Unadjusted and Adjusted Risk Analysis for Substantial Lower Back Pain at the 2-year Postoperative Follow-up Evaluation and Baseline Severe Lower Back Pain in the Patient Cohort

In the present study, we analyzed the risk of substantial LBP at the 2-year postoperative follow-up evaluation and baseline severe LBP. After the descriptive analysis, independent associations between potential risk factors and lower back pain were analyzed by univariate comparison. Univariate risk analyses were carried out with unpaired t tests and Tukey honest significant difference test or the Wilcoxon ranked test where appropriate.[31] To compare the odds ratio (OR) of substantial postoperative lower back pain, we created a multivariate logistic regression model to evaluate the adjusted associations of each potential explanatory variable and to predict the likelihood of lower back pain.

Propensity Score Matching of the Patient Cohort

To account for the potential confounding factors for sex differences, patients from the databases were propensity score matched for age, LBP aetiology, frailty, levels treated, baseline JOABPEQ mental health domain score, and the severity of baseline lower back pain (VAS score).[31] There were 204 patients (102 patients in each group) who were matched by propensity scoring (Table 1). The chi-square of the Hosmer-Lemeshow test for this propensity score matching was 7.849, and the P value was 0.448, indicating good model adaptation.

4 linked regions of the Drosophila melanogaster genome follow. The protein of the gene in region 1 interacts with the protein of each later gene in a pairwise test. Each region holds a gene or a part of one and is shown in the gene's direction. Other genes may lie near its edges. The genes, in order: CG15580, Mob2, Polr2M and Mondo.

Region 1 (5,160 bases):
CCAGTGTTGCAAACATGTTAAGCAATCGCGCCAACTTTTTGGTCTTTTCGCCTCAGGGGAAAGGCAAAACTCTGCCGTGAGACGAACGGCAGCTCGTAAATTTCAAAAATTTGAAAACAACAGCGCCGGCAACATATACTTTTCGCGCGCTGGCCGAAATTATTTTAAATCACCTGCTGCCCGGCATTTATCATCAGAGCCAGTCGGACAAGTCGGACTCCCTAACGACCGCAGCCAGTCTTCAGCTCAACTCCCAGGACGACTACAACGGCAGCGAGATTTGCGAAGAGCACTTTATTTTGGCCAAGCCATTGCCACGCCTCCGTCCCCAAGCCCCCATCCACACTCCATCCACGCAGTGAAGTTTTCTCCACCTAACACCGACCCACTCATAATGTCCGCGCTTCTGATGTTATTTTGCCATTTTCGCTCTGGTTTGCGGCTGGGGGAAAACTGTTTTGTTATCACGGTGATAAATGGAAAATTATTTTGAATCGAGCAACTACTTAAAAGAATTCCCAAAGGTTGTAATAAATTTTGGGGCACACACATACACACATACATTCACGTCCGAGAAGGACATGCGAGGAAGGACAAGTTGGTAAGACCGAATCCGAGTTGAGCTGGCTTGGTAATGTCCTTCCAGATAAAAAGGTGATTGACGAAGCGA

Statistical Analysis

We calculated the overall summary statistics, including the means and standard deviations for continuous variables and the frequencies and percentages for categorical variables. Changes between baseline and postoperative values were analyzed by paired t tests. Differences between 2-year postoperative lower back pain in patients with VAS scores < 4.5 and ≥4.5 and differences in baseline lower back pain in patients with VAS scores <7.5 and ≥7.5 were compared by the chi-square test, an analysis of variance (ANOVA), or Tukey-HSD test where appropriate. The mean difference between the above-mentioned groups was calculated with a 95% confidence interval (CI). A P value less than 0.05 with a CI of 95% was considered statistically significant. After the chi-square test, residual analyses were carried out to identify those specific cells making the greatest contribution to the chi-square test result.[31]

The outcomes of interest included (1) age, (2) sex, (3) job type, (4) LBP aetiology, (5) smoking history, (6) functional status, (7) modified frailty index (mFI), (8) the type and number of comorbidities, (9) a history of joint replacement, (10) estimated blood loss, (11) surgical time, (12), levels decompressed, (13) the development of perioperative complications, (14) the presence of spinal instability at the 2-year postoperative evaluation (15) the presence of spondylolisthesis at the 2-year postoperative evaluation, and (16) baseline JOABPEQ mental health domain score. Categories were created as follows: age every 10 years and frailty robust (mFI = 0), prefrail (mFI < 0.21), or frail (mFI ≥ 0.21). A P value less than 0.05 was considered statistically significant. Data were analyzed with Statistical Package for the Social Sciences software (SPSS statistics version 27.0, IBM Corp, Armonk, NY).